Dr. Dawn Amber Dennis
the first-year or returning student, the college experience is
intimidating, as students attempt to navigate imposing buildings to
find classes, student services, financial aid and the bookstore. Many students become frustrated
with the new experience while others rise to the occasion and
successfully steer through the university system.
was once that undergraduate student who became overwhelmed my first
semester at CSU-Northridge and failed all my classes. I was not aware and did not take advantage
of the valuable resources made available to students. As a result, my
years as an undergraduate were marked by early frustration, academic
probation and discouragement. However, two professors saw raw talent
and believed in me, often at times, when I did not, and offered to
become my mentor, which provided direction and guidance.
Education allowed me to breathe and gave purpose and direction to my life. Education became my hustle. I would not be standing here, at the PhD level, if I did not improve my work-ethic, better known as the grind. Work-ethic will take you farther than knowledge ascertained in the classroom. Do not wait for success to appear, gift-wrapped in a big bow; go out and make it happen.
Malcolm X asserted, "education is our passport to the future, for
tomorrow belongs to the people who prepare for it today." This
statement altered my approach to education, as I recognized the
importance of acquiring the necessary skills to complete my goals. I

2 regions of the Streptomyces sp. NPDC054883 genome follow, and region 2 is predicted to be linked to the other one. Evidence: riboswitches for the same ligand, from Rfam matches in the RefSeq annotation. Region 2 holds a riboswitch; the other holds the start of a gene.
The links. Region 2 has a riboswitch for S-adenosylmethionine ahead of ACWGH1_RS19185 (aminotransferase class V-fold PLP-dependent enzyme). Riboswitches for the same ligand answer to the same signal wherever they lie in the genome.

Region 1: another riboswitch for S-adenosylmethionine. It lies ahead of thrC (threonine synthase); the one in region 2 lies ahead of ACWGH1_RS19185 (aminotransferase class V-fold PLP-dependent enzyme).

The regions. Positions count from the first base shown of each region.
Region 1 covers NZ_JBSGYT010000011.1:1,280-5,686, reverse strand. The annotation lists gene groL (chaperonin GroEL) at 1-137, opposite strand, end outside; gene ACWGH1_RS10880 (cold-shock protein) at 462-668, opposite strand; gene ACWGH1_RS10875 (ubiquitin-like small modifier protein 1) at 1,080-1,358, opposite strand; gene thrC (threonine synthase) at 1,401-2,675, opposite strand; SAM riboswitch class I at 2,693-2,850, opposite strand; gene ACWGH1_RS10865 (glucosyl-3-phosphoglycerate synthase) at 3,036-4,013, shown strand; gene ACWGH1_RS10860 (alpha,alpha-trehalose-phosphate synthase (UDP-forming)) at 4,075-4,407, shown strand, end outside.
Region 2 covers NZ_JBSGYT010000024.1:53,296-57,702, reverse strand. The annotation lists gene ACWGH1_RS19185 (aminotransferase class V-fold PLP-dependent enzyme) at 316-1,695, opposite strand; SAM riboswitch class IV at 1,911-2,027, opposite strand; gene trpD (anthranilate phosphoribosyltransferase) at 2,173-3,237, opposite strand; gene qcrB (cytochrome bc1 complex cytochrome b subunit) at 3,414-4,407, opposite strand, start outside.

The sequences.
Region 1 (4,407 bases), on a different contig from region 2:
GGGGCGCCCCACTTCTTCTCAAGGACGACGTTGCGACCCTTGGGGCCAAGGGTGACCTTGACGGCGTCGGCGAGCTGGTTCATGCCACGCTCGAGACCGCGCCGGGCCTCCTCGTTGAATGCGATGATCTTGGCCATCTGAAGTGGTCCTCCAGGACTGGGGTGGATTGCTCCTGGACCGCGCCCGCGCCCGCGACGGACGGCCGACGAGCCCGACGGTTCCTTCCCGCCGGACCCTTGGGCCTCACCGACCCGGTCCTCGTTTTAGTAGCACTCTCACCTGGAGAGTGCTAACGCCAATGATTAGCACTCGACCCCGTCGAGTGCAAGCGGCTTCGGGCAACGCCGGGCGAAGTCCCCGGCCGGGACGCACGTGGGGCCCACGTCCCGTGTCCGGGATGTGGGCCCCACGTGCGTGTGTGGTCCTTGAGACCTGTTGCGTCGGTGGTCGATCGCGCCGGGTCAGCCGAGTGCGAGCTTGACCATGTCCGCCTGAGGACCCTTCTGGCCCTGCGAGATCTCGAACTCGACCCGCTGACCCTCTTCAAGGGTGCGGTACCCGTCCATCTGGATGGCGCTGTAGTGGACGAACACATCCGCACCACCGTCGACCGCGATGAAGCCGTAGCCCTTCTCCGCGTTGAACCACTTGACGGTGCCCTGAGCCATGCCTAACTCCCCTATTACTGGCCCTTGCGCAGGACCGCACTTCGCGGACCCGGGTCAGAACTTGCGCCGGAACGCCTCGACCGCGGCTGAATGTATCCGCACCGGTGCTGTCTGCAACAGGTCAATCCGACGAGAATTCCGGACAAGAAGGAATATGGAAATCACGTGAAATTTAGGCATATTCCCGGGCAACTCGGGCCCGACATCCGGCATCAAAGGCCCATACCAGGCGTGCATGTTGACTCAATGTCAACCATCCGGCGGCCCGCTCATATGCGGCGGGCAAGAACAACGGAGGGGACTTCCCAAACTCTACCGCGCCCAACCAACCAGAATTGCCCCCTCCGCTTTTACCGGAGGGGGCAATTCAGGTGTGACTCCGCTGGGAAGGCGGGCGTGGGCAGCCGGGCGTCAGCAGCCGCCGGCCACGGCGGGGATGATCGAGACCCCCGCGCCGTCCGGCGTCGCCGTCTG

implemented a pro-active attitude in making responsible academic
decisions, such as mapping a research plan for a final paper in a
course or getting through an exams. Most importantly, I learned that
I am accountable for the academic decisions I make.
encourage students to set academic and personal goals, as this will
allow students to map their road to success. However, freshmen must
understand that a map is not linear, as many side roads can emerge to
present challenges during the course of a semester. Yet, the
development of skills will provide the tools for students to
successfully meet these challenges. It is important that students take
from my class, specific life skills, such as accountability,
understanding finances and making dependable choices that will assist
them in future endeavors.
that stress the importance of oral, written and reading skills are the
focal points of my class. A student’s capability to analyze a document,
grasp the various arguments surrounding the document, articulate an
original thesis and then orally convey this argument is an invaluable
life skill. By stressing that one must always look beyond the past
interpretations, students begin to question and change scholarship.
addition, I want my students to be able to examine a primary document,
such as a newspaper article and observe it with an astute lens. Through
analysis, students will realize that events and people contribute to
the dynamics of a larger global community. A critical lens will assist
students in the Transdisciplinary exchange of knowledge with classmates.
it is important that undergraduate students develop concrete skills
that will enable academic and personal success. Time management is
crucial to balancing academic responsibilities and personal
obligations. In addition, students need to be familiar with campus
resources, as programs such as the Writing Center, library services and
tutoring will assist freshmen in difficult courses. Academic
and personal responsibilities are necessary elements for student
success, as undergraduate must make acceptable decisions with
coursework and personal issues.
I look forward to working with you and assisting you in obtaining academic success!